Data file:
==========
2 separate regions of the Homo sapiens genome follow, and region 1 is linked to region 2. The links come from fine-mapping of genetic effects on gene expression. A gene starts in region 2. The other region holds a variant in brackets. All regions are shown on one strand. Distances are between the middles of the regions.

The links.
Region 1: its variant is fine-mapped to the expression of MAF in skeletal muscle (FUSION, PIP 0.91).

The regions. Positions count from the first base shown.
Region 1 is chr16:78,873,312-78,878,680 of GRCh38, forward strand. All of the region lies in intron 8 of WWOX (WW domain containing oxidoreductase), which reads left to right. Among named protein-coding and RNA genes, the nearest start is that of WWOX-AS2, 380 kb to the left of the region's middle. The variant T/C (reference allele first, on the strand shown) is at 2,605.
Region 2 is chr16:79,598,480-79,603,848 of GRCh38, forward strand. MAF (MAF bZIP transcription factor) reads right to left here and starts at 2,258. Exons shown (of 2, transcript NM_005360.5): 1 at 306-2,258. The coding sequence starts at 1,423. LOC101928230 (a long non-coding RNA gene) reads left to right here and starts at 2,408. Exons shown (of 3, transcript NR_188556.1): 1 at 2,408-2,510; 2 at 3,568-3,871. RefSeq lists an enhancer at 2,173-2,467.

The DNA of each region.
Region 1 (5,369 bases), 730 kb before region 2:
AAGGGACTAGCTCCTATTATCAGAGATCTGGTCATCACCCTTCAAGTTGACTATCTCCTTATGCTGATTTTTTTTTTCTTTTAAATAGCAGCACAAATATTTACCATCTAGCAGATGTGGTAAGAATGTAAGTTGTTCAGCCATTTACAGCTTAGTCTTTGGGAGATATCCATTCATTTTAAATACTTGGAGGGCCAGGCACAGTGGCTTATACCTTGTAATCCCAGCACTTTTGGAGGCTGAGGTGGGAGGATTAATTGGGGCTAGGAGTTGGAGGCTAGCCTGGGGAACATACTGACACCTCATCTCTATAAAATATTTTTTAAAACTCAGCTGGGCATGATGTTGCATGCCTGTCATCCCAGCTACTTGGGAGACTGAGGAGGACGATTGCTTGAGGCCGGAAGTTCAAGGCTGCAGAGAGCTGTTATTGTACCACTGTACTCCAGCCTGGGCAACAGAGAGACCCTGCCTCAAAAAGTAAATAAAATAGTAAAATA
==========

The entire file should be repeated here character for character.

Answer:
2 separate regions of the Homo sapiens genome follow, and region 1 is linked to region 2. The links come from fine-mapping of genetic effects on gene expression. A gene starts in region 2. The other region holds a variant in brackets. All regions are shown on one strand. Distances are between the middles of the regions.

The links.
Region 1: its variant is fine-mapped to the expression of MAF in skeletal muscle (FUSION, PIP 0.91).

The regions. Positions count from the first base shown.
Region 1 is chr16:78,873,312-78,878,680 of GRCh38, forward strand. All of the region lies in intron 8 of WWOX (WW domain containing oxidoreductase), which reads left to right. Among named protein-coding and RNA genes, the nearest start is that of WWOX-AS2, 380 kb to the left of the region's middle. The variant T/C (reference allele first, on the strand shown) is at 2,605.
Region 2 is chr16:79,598,480-79,603,848 of GRCh38, forward strand. MAF (MAF bZIP transcription factor) reads right to left here and starts at 2,258. Exons shown (of 2, transcript NM_005360.5): 1 at 306-2,258. The coding sequence starts at 1,423. LOC101928230 (a long non-coding RNA gene) reads left to right here and starts at 2,408. Exons shown (of 3, transcript NR_188556.1): 1 at 2,408-2,510; 2 at 3,568-3,871. RefSeq lists an enhancer at 2,173-2,467.

The DNA of each region.
Region 1 (5,369 bases), 730 kb before region 2:
AAGGGACTAGCTCCTATTATCAGAGATCTGGTCATCACCCTTCAAGTTGACTATCTCCTTATGCTGATTTTTTTTTTCTTTTAAATAGCAGCACAAATATTTACCATCTAGCAGATGTGGTAAGAATGTAAGTTGTTCAGCCATTTACAGCTTAGTCTTTGGGAGATATCCATTCATTTTAAATACTTGGAGGGCCAGGCACAGTGGCTTATACCTTGTAATCCCAGCACTTTTGGAGGCTGAGGTGGGAGGATTAATTGGGGCTAGGAGTTGGAGGCTAGCCTGGGGAACATACTGACACCTCATCTCTATAAAATATTTTTTAAAACTCAGCTGGGCATGATGTTGCATGCCTGTCATCCCAGCTACTTGGGAGACTGAGGAGGACGATTGCTTGAGGCCGGAAGTTCAAGGCTGCAGAGAGCTGTTATTGTACCACTGTACTCCAGCCTGGGCAACAGAGAGACCCTGCCTCAAAAAGTAAATAAAATAGTAAAATA